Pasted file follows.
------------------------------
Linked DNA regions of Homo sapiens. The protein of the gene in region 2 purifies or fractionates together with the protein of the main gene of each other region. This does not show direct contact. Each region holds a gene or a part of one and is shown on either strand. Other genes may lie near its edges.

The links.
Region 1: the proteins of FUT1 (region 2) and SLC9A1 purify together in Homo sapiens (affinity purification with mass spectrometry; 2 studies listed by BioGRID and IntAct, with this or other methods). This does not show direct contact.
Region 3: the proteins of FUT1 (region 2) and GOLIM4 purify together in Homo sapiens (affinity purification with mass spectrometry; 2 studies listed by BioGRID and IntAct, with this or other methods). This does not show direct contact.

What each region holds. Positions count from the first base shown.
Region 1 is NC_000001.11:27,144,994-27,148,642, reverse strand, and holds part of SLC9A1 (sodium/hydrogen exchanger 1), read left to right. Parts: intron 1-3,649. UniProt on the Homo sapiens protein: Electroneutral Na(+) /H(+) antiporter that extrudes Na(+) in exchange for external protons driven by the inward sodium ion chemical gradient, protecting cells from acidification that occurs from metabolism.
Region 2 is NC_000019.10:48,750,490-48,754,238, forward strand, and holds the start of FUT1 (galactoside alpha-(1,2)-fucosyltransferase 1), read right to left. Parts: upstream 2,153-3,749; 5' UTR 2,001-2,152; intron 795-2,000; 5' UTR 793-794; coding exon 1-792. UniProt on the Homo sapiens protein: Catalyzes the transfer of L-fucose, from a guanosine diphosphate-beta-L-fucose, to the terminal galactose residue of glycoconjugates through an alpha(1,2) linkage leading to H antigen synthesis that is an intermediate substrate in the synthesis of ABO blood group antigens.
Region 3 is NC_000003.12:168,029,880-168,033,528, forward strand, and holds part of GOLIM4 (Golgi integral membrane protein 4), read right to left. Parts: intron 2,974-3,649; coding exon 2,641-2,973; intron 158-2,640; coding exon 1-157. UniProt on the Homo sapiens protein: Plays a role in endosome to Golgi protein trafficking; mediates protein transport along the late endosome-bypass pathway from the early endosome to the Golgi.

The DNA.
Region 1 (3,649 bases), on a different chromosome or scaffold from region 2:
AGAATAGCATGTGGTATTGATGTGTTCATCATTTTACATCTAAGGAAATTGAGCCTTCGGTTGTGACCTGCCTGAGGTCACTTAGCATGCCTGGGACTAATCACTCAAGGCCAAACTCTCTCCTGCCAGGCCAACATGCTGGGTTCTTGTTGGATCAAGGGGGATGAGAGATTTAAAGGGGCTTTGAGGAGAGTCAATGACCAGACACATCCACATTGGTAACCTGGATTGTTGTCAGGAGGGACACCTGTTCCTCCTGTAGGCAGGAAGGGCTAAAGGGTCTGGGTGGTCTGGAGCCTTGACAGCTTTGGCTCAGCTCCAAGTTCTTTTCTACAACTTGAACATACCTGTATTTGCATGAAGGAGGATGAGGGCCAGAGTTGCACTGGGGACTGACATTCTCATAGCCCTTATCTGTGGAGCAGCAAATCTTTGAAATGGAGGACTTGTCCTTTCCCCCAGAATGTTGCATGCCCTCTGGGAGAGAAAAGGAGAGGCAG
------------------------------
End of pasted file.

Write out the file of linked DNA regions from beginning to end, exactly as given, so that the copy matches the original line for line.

Linked DNA regions of Homo sapiens. The protein of the gene in region 2 purifies or fractionates together with the protein of the main gene of each other region. This does not show direct contact. Each region holds a gene or a part of one and is shown on either strand. Other genes may lie near its edges.

The links.
Region 1: the proteins of FUT1 (region 2) and SLC9A1 purify together in Homo sapiens (affinity purification with mass spectrometry; 2 studies listed by BioGRID and IntAct, with this or other methods). This does not show direct contact.
Region 3: the proteins of FUT1 (region 2) and GOLIM4 purify together in Homo sapiens (affinity purification with mass spectrometry; 2 studies listed by BioGRID and IntAct, with this or other methods). This does not show direct contact.

What each region holds. Positions count from the first base shown.
Region 1 is NC_000001.11:27,144,994-27,148,642, reverse strand, and holds part of SLC9A1 (sodium/hydrogen exchanger 1), read left to right. Parts: intron 1-3,649. UniProt on the Homo sapiens protein: Electroneutral Na(+) /H(+) antiporter that extrudes Na(+) in exchange for external protons driven by the inward sodium ion chemical gradient, protecting cells from acidification that occurs from metabolism.
Region 2 is NC_000019.10:48,750,490-48,754,238, forward strand, and holds the start of FUT1 (galactoside alpha-(1,2)-fucosyltransferase 1), read right to left. Parts: upstream 2,153-3,749; 5' UTR 2,001-2,152; intron 795-2,000; 5' UTR 793-794; coding exon 1-792. UniProt on the Homo sapiens protein: Catalyzes the transfer of L-fucose, from a guanosine diphosphate-beta-L-fucose, to the terminal galactose residue of glycoconjugates through an alpha(1,2) linkage leading to H antigen synthesis that is an intermediate substrate in the synthesis of ABO blood group antigens.
Region 3 is NC_000003.12:168,029,880-168,033,528, forward strand, and holds part of GOLIM4 (Golgi integral membrane protein 4), read right to left. Parts: intron 2,974-3,649; coding exon 2,641-2,973; intron 158-2,640; coding exon 1-157. UniProt on the Homo sapiens protein: Plays a role in endosome to Golgi protein trafficking; mediates protein transport along the late endosome-bypass pathway from the early endosome to the Golgi.

The DNA.
Region 1 (3,649 bases), on a different chromosome or scaffold from region 2:
AGAATAGCATGTGGTATTGATGTGTTCATCATTTTACATCTAAGGAAATTGAGCCTTCGGTTGTGACCTGCCTGAGGTCACTTAGCATGCCTGGGACTAATCACTCAAGGCCAAACTCTCTCCTGCCAGGCCAACATGCTGGGTTCTTGTTGGATCAAGGGGGATGAGAGATTTAAAGGGGCTTTGAGGAGAGTCAATGACCAGACACATCCACATTGGTAACCTGGATTGTTGTCAGGAGGGACACCTGTTCCTCCTGTAGGCAGGAAGGGCTAAAGGGTCTGGGTGGTCTGGAGCCTTGACAGCTTTGGCTCAGCTCCAAGTTCTTTTCTACAACTTGAACATACCTGTATTTGCATGAAGGAGGATGAGGGCCAGAGTTGCACTGGGGACTGACATTCTCATAGCCCTTATCTGTGGAGCAGCAAATCTTTGAAATGGAGGACTTGTCCTTTCCCCCAGAATGTTGCATGCCCTCTGGGAGAGAAAAGGAGAGGCAG